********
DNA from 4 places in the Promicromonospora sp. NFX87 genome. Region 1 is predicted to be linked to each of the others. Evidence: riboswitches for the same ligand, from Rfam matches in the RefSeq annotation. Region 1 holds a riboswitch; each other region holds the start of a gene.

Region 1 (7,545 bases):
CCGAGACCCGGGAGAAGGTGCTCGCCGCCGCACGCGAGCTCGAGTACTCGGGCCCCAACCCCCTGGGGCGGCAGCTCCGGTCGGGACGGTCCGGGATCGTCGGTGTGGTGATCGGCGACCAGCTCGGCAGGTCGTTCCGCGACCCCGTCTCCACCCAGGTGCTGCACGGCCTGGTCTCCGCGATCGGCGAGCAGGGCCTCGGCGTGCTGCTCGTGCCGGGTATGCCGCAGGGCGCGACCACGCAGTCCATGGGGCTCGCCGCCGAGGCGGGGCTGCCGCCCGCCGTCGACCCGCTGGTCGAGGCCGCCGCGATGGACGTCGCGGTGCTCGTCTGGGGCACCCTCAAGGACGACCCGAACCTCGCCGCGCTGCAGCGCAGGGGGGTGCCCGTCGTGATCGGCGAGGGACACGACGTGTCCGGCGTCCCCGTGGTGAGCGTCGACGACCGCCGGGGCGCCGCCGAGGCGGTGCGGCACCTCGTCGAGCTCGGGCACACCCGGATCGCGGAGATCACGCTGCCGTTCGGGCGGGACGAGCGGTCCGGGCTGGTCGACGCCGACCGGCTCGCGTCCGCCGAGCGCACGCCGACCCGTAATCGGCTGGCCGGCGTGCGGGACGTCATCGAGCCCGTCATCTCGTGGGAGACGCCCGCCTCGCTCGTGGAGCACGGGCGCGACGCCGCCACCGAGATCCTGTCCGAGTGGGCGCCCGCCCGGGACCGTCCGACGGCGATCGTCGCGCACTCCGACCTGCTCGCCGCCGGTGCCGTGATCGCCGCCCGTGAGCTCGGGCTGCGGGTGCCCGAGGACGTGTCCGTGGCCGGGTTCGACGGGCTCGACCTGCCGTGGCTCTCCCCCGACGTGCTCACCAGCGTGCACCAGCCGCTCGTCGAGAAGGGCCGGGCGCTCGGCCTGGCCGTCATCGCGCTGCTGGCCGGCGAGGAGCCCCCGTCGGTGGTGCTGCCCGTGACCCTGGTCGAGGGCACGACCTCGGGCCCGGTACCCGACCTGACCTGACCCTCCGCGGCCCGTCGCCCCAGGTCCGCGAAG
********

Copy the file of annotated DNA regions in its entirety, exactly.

DNA from 4 places in the Promicromonospora sp. NFX87 genome. Region 1 is predicted to be linked to each of the others. Evidence: riboswitches for the same ligand, from Rfam matches in the RefSeq annotation. Region 1 holds a riboswitch; each other region holds the start of a gene.

Region 1 (7,545 bases):
CCGAGACCCGGGAGAAGGTGCTCGCCGCCGCACGCGAGCTCGAGTACTCGGGCCCCAACCCCCTGGGGCGGCAGCTCCGGTCGGGACGGTCCGGGATCGTCGGTGTGGTGATCGGCGACCAGCTCGGCAGGTCGTTCCGCGACCCCGTCTCCACCCAGGTGCTGCACGGCCTGGTCTCCGCGATCGGCGAGCAGGGCCTCGGCGTGCTGCTCGTGCCGGGTATGCCGCAGGGCGCGACCACGCAGTCCATGGGGCTCGCCGCCGAGGCGGGGCTGCCGCCCGCCGTCGACCCGCTGGTCGAGGCCGCCGCGATGGACGTCGCGGTGCTCGTCTGGGGCACCCTCAAGGACGACCCGAACCTCGCCGCGCTGCAGCGCAGGGGGGTGCCCGTCGTGATCGGCGAGGGACACGACGTGTCCGGCGTCCCCGTGGTGAGCGTCGACGACCGCCGGGGCGCCGCCGAGGCGGTGCGGCACCTCGTCGAGCTCGGGCACACCCGGATCGCGGAGATCACGCTGCCGTTCGGGCGGGACGAGCGGTCCGGGCTGGTCGACGCCGACCGGCTCGCGTCCGCCGAGCGCACGCCGACCCGTAATCGGCTGGCCGGCGTGCGGGACGTCATCGAGCCCGTCATCTCGTGGGAGACGCCCGCCTCGCTCGTGGAGCACGGGCGCGACGCCGCCACCGAGATCCTGTCCGAGTGGGCGCCCGCCCGGGACCGTCCGACGGCGATCGTCGCGCACTCCGACCTGCTCGCCGCCGGTGCCGTGATCGCCGCCCGTGAGCTCGGGCTGCGGGTGCCCGAGGACGTGTCCGTGGCCGGGTTCGACGGGCTCGACCTGCCGTGGCTCTCCCCCGACGTGCTCACCAGCGTGCACCAGCCGCTCGTCGAGAAGGGCCGGGCGCTCGGCCTGGCCGTCATCGCGCTGCTGGCCGGCGAGGAGCCCCCGTCGGTGGTGCTGCCCGTGACCCTGGTCGAGGGCACGACCTCGGGCCCGGTACCCGACCTGACCTGACCCTCCGCGGCCCGTCGCCCCAGGTCCGCGAAG